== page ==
But I also read a lot of celtic and gaelic mythology…where heroes had spiky rainbow colored hair and performed absurd feats on par with anything anime has come up with…like jumping a chariot over a tree and running across rain drops, or killing 10,000 enemies single handedly, skewering 100 men with each thrust.

    That’s all period, thematic original historical mythical fantasy. Compared to that, games like Exalted seem pretty tame. I believe it was Ulysseus who had a bow that only he could draw, and someone I can’t remember had a sword it took 10 normal men to carry. And I’ve seen some honest to god swords in museums…not replicas, the real thing…not COMBAT swords mind you…ceremonial parade swords…but easily bigger than that sword in the picture you posted last week…an actual honest to god historical “weapon”.

    I guess I’m just not seeing the dividing line you’re seeing.

    Sure, we did our share of primitive “survive in a pretech world” sort of thing, but we also did the “take magic to its logical conclusion” thing. 1 ed AD&D had a continual light spell that illuminated an area better than any lantern and was permanent. No adventurer in any party we ever had used a lantern for light. They all had “continual light flashlights”…and given how common low level magic users were, such things should be fairly ubiquitous. So “sun rods” or whatever they’re called seem eminently sensible to me…far more thematically appropriate then pretending people would still use lanterns in a world with cheap continual light spells. And what king would build a castle with an army of stone masons when a few wizards with “Wall of Stone” spells could get the job done way faster.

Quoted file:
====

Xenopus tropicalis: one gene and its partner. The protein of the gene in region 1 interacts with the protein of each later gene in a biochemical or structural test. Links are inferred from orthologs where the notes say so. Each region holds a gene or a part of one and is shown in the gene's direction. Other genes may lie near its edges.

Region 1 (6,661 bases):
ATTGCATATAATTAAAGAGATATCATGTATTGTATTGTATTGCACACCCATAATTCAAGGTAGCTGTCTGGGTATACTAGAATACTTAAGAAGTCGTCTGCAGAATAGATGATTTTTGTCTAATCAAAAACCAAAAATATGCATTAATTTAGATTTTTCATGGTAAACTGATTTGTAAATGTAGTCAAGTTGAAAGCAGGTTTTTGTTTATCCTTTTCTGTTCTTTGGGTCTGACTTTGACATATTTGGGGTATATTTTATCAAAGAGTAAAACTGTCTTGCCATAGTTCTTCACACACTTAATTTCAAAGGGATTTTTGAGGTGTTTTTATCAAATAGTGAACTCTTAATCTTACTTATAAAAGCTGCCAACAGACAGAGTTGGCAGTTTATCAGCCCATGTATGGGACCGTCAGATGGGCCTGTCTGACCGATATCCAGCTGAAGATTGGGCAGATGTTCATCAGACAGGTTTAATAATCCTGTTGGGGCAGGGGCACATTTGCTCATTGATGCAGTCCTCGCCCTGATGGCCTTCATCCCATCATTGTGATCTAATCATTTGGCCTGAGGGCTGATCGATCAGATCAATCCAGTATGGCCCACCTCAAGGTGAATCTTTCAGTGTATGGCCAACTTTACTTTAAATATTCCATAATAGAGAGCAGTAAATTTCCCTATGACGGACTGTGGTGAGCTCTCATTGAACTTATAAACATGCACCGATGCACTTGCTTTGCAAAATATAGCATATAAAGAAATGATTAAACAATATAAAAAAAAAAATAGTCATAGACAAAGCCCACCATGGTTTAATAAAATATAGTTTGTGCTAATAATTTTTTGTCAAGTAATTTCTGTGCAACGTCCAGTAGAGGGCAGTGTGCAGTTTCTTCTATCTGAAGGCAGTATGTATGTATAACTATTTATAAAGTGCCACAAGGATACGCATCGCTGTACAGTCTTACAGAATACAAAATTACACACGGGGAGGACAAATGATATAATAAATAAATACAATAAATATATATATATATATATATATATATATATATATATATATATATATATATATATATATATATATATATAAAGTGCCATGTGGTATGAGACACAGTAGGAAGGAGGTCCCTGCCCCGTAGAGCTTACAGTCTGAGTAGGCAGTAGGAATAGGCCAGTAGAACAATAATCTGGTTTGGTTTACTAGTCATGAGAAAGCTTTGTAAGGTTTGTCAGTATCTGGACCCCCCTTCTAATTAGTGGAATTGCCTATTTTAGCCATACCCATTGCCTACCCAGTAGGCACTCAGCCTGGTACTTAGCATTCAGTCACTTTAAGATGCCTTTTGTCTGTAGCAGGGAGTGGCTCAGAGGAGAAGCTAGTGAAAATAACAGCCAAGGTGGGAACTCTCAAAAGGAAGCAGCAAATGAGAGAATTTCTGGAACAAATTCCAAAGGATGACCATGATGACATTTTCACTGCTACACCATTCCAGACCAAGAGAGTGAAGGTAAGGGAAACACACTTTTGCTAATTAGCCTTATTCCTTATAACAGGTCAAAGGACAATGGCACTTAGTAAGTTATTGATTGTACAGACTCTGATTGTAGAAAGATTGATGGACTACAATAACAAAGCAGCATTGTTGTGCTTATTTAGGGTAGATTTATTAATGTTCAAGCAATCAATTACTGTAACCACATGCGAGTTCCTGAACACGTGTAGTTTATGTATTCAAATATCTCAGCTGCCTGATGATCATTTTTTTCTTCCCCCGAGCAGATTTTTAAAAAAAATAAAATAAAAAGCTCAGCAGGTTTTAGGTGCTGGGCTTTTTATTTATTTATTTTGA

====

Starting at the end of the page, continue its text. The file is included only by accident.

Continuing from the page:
I don’t know…the only shift I’m seeing is that the fantasy art is no longer Fanzeta and Angus McBride but instead Manga and Anime. I’m not really a fan of that style of art, but that hardly seems like an inditement of current fantasy.

    And cheesecake on the cover is hardly a new phenomenon. I’ve got posters from way back in the early 80s that were cheesecake. I’ve got gaming books from the early 80s chock full of hot women. I’ve got fantasy paperback novels from the 70s with scantily clad wenches draped over huge muscular barbarians. I don’t take issue with you having a problem with that…but I do get a little curious as to how you can ascribe it to “new-style fantasy”…seems to me its been (for better or worse) part of fantasy for decades…one could possibly make a case going all the way back to the beginning…I mean I’ve read text from actual bestiaries from the 13th century where Unicorns were said to suckle at the breast of virgins…and rare is there a medieval artistic depiction of hell that isn’t chock full of nekked.

    I guess I’m having trouble seeing crazy stunts, crazy hair styles, crazy weapons, focus on killing over all else, or the objectification of women as being at all new. Its all been part of fantasy as long as I can remember, and part of the orginal myths and legends that inspired fantasy centuries before that.

    Heck, there’s nothing in any modern RPG that’s more sexualized, hyperviolent, and focused on being cool and flashy than Irish Myth.

  9. Eero Tuovinen Says:

    Ralph: I guess the dividing line I’m seeing is pretty much about cultural respectability. Irish myth has mad props as far as I’m concerned, it’s not written in a calculated manner to tweak the perceptions of cool possessed by underage geeks. What can I say, I just view these works in a different light based on how things are expressed and in what context.

    As for the sexual angle, I wrote another post where I tried my best to clarify it. I don’t mind sexual stuff in rpgs, particularly, but what annoys me as audience is childish superficiality. So I guess it’s the good ol’ eroticism vs. pornography divide: if I like it, it’s appropriate, if I don’t, it’s not. I’m writing about my own preferences here and trying to explain them, not so much prescribing for others what they should be liking.